Why You Don’t Want to Bug Out

b7db5bbd8f1abfea1cc23ab6c431ac1fWe hear a lot about bugging out in the prepping and survival community. People talk about building bug out bags and learning bushcraft skills, their favorite bug out vehicle and having a cabin in the woods. I’m not against any of that. I strongly believe that everyone should have a bug out plan; and if you can manage to have that cabin in the woods to bug out to, more power to you.

But that doesn’t mean that I’m in agreement with the idea that everyone should bug out. If we all bug out, the great outdoors is going to become rather crowded. After all, nobody is going to bug out to a cornfield in the middle of Kansas. I’d venture to guess, that a lot of people would end up heading for the same areas to bug out.

If that happened, there wouldn’t be enough game in the woods to feed everyone. Once upon a time, this country was teeming with game. But it also had a lot more wilderness in it than we have today. While wilderness areas still have abundant game in them, there is much less wilderness.

But that’s really not the main reason why I’m against everyone bugging out. The main reason I don’t think that bugging out should be most people’s first option is that I don’t think most people would survive.

The thing is, even with studying bushcraft skills, most of us don’t have the experience necessary to live in the wild. Besides, taking enough equipment with you so that you can build a long-term shelter in the wild and then actually building that shelter is probably beyond most people’s capability. Most of us aren’t as tough as our pioneering ancestors, no matter what we think.

Granted, there are people who already have a well-stocked and prepared cabin in the woods. That’s great. If you are one of the people who is fortunate enough to be in that situation, I don’t blame you if you bug out early. That’s probably the best option for you. But, there are few of us who can afford that option. That means that bugging out will require building a shelter in the woods and trying to live off the land.

Sheltering in place, or bugging in, ensures that you have all of your recourses at hand, as well as a comfortable shelter to protect you from the weather. That alone will increase your chances of survival. Add to that the stockpile of food and other supplies that you hopefully have built up over time, and your chances of survival go up exponentially.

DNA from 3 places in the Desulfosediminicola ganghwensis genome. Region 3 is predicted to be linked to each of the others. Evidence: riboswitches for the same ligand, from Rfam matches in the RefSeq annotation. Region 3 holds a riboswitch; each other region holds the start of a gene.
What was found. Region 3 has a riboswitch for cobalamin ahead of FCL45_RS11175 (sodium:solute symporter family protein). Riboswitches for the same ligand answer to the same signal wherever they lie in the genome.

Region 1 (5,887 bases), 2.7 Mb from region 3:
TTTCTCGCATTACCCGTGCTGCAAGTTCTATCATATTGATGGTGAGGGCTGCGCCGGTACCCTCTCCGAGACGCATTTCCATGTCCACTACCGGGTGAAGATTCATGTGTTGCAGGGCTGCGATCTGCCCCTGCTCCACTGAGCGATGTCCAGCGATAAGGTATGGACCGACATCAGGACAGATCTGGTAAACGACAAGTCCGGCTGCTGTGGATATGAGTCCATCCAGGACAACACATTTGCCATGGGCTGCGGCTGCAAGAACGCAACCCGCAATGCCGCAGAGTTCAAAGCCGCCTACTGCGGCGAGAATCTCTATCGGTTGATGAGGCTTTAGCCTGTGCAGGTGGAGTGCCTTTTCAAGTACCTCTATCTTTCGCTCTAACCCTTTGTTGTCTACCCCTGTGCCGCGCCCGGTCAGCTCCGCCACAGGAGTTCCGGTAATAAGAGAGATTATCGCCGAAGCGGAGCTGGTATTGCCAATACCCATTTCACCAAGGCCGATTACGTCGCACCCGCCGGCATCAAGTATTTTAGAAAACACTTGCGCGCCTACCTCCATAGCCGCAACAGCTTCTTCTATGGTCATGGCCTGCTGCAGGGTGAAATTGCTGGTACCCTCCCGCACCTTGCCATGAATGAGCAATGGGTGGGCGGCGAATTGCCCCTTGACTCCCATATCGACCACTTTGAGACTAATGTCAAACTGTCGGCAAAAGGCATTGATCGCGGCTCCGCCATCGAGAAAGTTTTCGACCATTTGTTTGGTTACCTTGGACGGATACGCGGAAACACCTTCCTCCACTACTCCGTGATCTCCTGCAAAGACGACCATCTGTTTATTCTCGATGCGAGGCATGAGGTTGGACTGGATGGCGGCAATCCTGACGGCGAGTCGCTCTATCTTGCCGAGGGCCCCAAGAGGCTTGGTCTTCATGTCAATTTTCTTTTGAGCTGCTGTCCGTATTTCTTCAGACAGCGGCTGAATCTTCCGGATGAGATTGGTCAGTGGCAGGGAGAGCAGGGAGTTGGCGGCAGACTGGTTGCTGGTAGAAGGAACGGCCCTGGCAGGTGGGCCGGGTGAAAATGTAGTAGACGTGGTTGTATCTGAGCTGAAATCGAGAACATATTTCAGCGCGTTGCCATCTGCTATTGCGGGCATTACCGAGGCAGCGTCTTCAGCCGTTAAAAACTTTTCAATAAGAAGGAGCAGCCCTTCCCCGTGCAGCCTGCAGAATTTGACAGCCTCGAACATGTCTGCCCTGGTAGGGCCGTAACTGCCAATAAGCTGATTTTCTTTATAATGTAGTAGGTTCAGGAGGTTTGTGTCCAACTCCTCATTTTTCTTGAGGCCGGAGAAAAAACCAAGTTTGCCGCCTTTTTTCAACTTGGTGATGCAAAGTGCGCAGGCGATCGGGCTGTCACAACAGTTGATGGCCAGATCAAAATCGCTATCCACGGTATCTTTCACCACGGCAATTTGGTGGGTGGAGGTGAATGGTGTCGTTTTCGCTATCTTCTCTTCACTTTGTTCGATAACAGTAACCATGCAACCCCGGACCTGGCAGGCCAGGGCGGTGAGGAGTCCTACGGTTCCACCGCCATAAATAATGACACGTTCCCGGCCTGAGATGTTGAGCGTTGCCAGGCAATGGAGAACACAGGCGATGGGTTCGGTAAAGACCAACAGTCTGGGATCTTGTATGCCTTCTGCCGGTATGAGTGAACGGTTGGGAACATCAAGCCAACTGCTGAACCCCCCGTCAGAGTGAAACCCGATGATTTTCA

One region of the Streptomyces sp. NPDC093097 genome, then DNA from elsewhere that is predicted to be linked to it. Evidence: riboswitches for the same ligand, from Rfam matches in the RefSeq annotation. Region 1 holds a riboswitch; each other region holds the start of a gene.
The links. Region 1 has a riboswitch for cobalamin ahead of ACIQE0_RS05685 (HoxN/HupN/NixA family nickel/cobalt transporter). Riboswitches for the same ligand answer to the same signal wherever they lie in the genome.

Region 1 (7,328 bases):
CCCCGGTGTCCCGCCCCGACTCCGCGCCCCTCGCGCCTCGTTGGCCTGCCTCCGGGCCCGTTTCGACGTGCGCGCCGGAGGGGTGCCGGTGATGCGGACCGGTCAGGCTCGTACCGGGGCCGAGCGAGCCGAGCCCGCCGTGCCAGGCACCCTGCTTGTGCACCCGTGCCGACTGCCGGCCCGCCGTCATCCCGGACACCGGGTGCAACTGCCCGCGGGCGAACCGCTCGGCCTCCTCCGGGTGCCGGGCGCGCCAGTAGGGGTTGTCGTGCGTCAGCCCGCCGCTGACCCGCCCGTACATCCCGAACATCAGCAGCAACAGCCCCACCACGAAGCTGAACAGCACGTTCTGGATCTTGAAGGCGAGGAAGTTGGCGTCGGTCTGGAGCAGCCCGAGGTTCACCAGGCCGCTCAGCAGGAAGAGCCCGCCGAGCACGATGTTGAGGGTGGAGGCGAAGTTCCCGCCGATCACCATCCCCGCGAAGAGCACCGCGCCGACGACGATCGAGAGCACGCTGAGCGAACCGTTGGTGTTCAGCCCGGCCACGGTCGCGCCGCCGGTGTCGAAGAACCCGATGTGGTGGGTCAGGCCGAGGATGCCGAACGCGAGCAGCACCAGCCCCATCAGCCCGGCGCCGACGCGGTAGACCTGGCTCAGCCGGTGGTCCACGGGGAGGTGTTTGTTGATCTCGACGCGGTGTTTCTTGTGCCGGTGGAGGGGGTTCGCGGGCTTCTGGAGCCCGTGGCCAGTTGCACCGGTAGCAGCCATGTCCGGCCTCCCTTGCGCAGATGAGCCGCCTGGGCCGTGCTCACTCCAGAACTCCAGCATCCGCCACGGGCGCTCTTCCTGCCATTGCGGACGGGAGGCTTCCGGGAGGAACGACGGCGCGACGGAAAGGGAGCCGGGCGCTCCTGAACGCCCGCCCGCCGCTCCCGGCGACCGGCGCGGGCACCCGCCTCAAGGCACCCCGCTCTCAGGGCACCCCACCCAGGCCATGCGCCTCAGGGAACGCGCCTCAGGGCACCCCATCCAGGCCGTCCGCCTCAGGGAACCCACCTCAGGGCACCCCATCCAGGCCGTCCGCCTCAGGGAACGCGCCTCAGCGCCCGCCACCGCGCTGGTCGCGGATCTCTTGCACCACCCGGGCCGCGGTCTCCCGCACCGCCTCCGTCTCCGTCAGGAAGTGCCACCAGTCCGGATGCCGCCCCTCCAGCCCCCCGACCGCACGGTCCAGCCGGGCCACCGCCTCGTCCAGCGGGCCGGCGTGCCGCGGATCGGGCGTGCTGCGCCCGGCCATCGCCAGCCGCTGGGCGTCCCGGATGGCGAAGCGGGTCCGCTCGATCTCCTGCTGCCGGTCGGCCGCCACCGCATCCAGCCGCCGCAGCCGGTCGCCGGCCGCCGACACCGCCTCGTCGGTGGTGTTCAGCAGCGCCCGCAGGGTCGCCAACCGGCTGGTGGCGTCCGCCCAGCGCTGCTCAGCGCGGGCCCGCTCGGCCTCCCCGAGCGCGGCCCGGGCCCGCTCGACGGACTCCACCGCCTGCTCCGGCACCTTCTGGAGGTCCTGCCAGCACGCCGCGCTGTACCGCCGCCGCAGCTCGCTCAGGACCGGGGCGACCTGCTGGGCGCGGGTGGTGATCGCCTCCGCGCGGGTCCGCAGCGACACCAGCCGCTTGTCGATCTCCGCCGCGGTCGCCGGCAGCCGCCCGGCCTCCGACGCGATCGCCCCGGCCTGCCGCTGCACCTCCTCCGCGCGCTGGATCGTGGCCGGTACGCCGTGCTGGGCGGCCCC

Many of us have spent a considerable amount of time, energy and money, ensuring that our homes are ready for any disaster situation that we might face. Yet, at the same time, we plan on abandoning those homes at the first sign of trouble. That seems a bit backwards to me. Wouldn’t it be better to take advantage of all that work for as long as possible? Wouldn’t it be better to use that stuff to survive?

That’s not to say that there aren’t risks with sheltering in place. The biggest risk is from two-legged predators, who you can be sure will be out in higher numbers than you’ve ever seen before. They will be looking for prey that they can devour, especially prey who have stockpiles of supplies, like yours.

So, sheltering in place means that you have to be ready to deal with these predators. You have to prepare your home, making it harder for them to get in and your family to defend against them. When the time comes, you will have to keep watch for them. Otherwise, you might end up being the victims that they are looking for.

You should also be ready to bug out, should it prove necessary. There are situations in which sheltering in place just isn’t going to work. Hurricane Katrina comes immediately to mind. In those cases, you have to bug out and should be ready. There are also situations where the bad guys are about to overrun your home, so you have to leave to avoid being killed. By all means, don’t let them kill you for what you have. Life is more precious than that.

So, a good bug out plan, vehicle, bag and the whole works is an important part of your plan to bug in. it gives you the option of escape, when and if that becomes necessary. But that’s not, by any means, the same a bugging out at the first sign of trouble.

Remember, prepping for disasters means prepping for all kinds of disasters. So you should actually have both options ready. You’ll probably only use one of them, but that’s all right; better to have both, so that you can choose between them when the time comes, rather than being stuck with only one way of dealing with the problem.

So, do you have both options ready? If not, seems like you’ve got just a bit more prepping to do. Keep at it, you’ll get there. In the mean time, keep your powder dry and your survival equipment close at hand.

Dr. Rich

PS: This is a great resource for anyone looking to ‘get prepped in one trip’!


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